The best solution is to use unique passwords for all your accounts that share an email. The easiest way to manage this is by, well, using a password manager. If this really isn't an option for you, then at the very least use unique passwords for mission-critical. This would include your online banking account and master email address. The one you use to reset all your other accounts.
Different Online Services for Different Uses
You can also compartmentalize according to the service type. For example, you might use Facebook for friends and family, but strictly keep business interactions to LinkedIn. By compartmentalizing the sorts of things you do into different types of services, you minimize leaks one way or another.
It also allows you to do things like limit Facebook privacy to friends and family, without the worry that you are closing off business opportunities. Try to allocate similar services to different compartments. Ones which best suit them.
Multiple Internet Identities
If you absolutely must use the same service for different compartments, then it’s a good idea to have your additional accounts use other identities. Create a handle for each one that can’t be traced back to you. For example, if you have a burning desire to share your political commentary with the world, don’t do it on a business or public account. Instead, create an anonymous account. In this age where anonymity is no longer seen as a good thing, it’s not that easy anymore. However, I’ve outlined how in a guide on anonymous social media use.
The internet never forgets even the smallest misstep, so having compartmentalized online presences is a good way to limit the damage if something goes wrong with one of them. Just make a point of curating your non-anonymous account in such a way so that it stays pristine.
Compartmentalize Devices and Data
It’s not a bad idea to have different devices for different purposes. While many companies now embrace a BYOD (bring your own device) policy, that’s not always a good idea. Having separate smartphones for business and personal use is a good idea. Not least because it means you can switch the business phone off.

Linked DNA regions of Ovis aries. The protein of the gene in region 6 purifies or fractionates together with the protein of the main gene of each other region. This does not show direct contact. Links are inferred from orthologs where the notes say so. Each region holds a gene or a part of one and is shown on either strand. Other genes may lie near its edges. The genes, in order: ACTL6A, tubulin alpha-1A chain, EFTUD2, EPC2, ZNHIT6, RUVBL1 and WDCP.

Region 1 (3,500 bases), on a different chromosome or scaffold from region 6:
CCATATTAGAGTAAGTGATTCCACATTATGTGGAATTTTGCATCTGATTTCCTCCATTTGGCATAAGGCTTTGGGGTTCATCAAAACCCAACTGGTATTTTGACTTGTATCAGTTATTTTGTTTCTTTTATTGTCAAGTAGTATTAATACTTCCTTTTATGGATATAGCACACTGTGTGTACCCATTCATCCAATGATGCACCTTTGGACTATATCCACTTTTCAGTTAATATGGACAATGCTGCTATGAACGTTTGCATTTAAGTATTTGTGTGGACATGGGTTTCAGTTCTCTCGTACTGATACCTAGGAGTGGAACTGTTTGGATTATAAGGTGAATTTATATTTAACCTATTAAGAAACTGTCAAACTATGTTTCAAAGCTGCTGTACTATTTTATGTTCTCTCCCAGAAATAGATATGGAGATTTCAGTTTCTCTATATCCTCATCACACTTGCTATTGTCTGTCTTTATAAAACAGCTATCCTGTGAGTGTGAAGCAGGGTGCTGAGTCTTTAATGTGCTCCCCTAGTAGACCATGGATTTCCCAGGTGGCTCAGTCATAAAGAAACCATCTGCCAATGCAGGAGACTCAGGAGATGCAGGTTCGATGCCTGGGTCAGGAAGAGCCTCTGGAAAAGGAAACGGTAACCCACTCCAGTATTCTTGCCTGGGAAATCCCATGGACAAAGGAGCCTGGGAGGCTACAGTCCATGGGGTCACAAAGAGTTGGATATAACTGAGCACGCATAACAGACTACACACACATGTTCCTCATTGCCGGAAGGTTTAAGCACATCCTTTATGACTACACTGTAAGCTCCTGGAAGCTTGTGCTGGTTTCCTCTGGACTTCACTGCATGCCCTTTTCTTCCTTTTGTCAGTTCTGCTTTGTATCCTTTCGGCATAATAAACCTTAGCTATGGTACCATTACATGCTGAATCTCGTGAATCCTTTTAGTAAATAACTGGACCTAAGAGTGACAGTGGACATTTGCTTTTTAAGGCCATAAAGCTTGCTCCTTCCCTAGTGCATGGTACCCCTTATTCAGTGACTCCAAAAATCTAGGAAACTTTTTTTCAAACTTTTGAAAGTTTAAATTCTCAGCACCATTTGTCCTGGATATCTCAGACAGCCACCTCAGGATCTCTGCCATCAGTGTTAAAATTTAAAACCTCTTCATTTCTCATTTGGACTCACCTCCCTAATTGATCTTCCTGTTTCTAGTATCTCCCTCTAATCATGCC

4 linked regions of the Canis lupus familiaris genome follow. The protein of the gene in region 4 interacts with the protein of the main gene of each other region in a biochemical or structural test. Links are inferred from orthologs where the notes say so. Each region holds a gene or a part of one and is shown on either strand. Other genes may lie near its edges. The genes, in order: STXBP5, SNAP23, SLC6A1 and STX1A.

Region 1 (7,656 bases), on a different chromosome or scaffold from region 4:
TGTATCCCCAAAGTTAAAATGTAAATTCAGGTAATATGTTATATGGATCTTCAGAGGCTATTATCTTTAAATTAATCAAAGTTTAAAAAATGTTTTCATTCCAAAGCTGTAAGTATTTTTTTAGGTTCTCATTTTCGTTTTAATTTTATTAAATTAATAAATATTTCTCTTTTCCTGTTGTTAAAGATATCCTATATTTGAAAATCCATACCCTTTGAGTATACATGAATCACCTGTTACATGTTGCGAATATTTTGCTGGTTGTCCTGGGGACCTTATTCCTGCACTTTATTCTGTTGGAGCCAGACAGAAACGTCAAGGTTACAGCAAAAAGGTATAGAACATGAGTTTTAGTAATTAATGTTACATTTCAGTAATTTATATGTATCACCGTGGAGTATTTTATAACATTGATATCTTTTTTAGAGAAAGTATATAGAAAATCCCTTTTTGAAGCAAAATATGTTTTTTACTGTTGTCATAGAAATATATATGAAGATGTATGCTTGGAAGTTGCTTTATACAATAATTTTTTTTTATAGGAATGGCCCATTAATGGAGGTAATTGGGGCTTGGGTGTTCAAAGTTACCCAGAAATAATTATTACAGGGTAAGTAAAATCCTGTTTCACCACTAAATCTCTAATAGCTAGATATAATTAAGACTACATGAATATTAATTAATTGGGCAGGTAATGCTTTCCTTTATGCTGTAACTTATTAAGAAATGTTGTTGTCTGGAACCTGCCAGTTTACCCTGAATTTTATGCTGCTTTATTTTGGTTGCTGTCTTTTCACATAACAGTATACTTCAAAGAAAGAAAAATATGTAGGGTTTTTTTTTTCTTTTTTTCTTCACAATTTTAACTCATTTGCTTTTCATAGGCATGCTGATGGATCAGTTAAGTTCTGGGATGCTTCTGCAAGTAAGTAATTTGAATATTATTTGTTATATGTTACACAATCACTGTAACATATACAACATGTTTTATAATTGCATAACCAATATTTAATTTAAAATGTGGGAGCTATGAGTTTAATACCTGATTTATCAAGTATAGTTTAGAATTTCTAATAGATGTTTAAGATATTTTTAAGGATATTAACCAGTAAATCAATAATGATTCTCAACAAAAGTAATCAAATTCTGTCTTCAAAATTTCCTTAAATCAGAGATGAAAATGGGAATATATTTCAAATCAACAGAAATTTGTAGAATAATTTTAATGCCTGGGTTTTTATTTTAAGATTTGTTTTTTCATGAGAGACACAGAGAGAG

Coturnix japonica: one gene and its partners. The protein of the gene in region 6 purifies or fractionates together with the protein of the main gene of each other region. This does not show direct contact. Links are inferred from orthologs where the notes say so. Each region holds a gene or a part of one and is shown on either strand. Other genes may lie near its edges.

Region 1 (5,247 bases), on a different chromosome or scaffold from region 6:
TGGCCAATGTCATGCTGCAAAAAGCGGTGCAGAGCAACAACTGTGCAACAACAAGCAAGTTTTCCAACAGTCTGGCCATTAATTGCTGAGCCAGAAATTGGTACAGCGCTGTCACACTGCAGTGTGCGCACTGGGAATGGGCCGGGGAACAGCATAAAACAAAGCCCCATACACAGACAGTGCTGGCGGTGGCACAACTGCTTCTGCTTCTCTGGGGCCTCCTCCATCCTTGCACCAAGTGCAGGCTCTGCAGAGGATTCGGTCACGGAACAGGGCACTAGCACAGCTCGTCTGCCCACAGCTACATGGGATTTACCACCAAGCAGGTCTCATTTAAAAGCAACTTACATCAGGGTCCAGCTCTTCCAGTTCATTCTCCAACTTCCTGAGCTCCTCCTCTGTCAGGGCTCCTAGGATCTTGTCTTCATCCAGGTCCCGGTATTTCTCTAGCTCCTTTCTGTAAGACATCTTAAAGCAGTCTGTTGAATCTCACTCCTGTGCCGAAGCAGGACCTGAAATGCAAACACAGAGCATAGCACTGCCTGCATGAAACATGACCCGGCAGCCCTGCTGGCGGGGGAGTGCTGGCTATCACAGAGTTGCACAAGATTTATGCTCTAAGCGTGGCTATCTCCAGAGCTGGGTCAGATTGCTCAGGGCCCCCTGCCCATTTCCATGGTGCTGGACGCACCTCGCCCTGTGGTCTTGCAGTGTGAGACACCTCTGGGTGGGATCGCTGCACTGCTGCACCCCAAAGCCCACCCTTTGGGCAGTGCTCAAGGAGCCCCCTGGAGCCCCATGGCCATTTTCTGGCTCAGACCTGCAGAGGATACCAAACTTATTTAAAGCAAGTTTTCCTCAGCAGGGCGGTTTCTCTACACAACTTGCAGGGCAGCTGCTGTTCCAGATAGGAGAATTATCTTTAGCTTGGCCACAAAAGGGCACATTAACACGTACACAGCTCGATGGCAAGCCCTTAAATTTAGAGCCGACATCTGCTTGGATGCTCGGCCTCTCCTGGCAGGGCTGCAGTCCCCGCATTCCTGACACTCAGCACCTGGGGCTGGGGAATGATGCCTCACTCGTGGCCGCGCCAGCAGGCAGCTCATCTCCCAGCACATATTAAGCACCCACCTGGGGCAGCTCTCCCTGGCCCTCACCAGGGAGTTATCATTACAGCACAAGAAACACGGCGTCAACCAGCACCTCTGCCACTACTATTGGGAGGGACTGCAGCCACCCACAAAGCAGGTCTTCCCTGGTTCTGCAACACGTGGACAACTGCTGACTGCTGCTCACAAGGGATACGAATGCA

Apart from having different devices to cater to your different compartments, you can also separate out your data.
A great way to do this is by using separate encrypted folders for different compartments. Each one must have a different password. If someone cracks, for example, your business compartment, that will not help them to get into your personal information.
The Separation of Powers
Compartmentalization is such an obviously useful idea that it’s a real surprise that more people don’t do it in at least a basic way. In real life, it’s a natural instinct. You don’t store your valuables with the cutlery, you put it in a safe. That’s compartmentalization!
Like the bulkheads in a ship that stop the whole thing from sinking because one section sprung a leak, we can keep our lives afloat in the face of attackers who want to stick their noses in our info. Master this fundamental privacy and security technique, and you’ll be orders of magnitude less vulnerable.
Have you had the practice of compartmentalization in your daily life? Let us know in the comments section below, and please share the article online. Come chat with us on TechNadu’s Facebook and Twitter pages.